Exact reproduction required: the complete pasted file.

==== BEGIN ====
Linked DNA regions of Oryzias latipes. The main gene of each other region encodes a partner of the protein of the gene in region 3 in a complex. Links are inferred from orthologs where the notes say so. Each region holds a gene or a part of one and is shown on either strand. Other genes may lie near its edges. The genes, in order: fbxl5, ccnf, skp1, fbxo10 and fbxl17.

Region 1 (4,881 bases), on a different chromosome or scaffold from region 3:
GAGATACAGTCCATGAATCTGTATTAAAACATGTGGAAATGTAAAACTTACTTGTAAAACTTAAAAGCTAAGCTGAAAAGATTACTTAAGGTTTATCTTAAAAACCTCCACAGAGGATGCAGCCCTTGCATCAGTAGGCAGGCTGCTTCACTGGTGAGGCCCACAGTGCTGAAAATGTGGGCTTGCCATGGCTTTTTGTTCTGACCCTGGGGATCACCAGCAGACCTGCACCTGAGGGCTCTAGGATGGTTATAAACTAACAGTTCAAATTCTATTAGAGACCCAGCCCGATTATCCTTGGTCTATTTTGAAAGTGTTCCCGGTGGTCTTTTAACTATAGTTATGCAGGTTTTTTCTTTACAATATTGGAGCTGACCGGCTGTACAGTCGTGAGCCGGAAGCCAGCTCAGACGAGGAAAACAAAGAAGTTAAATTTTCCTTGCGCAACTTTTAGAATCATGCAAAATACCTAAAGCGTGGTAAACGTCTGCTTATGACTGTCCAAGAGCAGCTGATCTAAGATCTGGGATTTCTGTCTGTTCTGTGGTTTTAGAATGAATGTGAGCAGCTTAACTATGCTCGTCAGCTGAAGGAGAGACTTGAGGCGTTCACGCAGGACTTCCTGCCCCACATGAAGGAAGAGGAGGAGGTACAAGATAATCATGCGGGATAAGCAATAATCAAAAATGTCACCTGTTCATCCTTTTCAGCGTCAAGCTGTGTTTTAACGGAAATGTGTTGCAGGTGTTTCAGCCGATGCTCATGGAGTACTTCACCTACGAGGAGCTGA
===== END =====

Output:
Linked DNA regions of Oryzias latipes. The main gene of each other region encodes a partner of the protein of the gene in region 3 in a complex. Links are inferred from orthologs where the notes say so. Each region holds a gene or a part of one and is shown on either strand. Other genes may lie near its edges. The genes, in order: fbxl5, ccnf, skp1, fbxo10 and fbxl17.

Region 1 (4,881 bases), on a different chromosome or scaffold from region 3:
GAGATACAGTCCATGAATCTGTATTAAAACATGTGGAAATGTAAAACTTACTTGTAAAACTTAAAAGCTAAGCTGAAAAGATTACTTAAGGTTTATCTTAAAAACCTCCACAGAGGATGCAGCCCTTGCATCAGTAGGCAGGCTGCTTCACTGGTGAGGCCCACAGTGCTGAAAATGTGGGCTTGCCATGGCTTTTTGTTCTGACCCTGGGGATCACCAGCAGACCTGCACCTGAGGGCTCTAGGATGGTTATAAACTAACAGTTCAAATTCTATTAGAGACCCAGCCCGATTATCCTTGGTCTATTTTGAAAGTGTTCCCGGTGGTCTTTTAACTATAGTTATGCAGGTTTTTTCTTTACAATATTGGAGCTGACCGGCTGTACAGTCGTGAGCCGGAAGCCAGCTCAGACGAGGAAAACAAAGAAGTTAAATTTTCCTTGCGCAACTTTTAGAATCATGCAAAATACCTAAAGCGTGGTAAACGTCTGCTTATGACTGTCCAAGAGCAGCTGATCTAAGATCTGGGATTTCTGTCTGTTCTGTGGTTTTAGAATGAATGTGAGCAGCTTAACTATGCTCGTCAGCTGAAGGAGAGACTTGAGGCGTTCACGCAGGACTTCCTGCCCCACATGAAGGAAGAGGAGGAGGTACAAGATAATCATGCGGGATAAGCAATAATCAAAAATGTCACCTGTTCATCCTTTTCAGCGTCAAGCTGTGTTTTAACGGAAATGTGTTGCAGGTGTTTCAGCCGATGCTCATGGAGTACTTCACCTACGAGGAGCTGA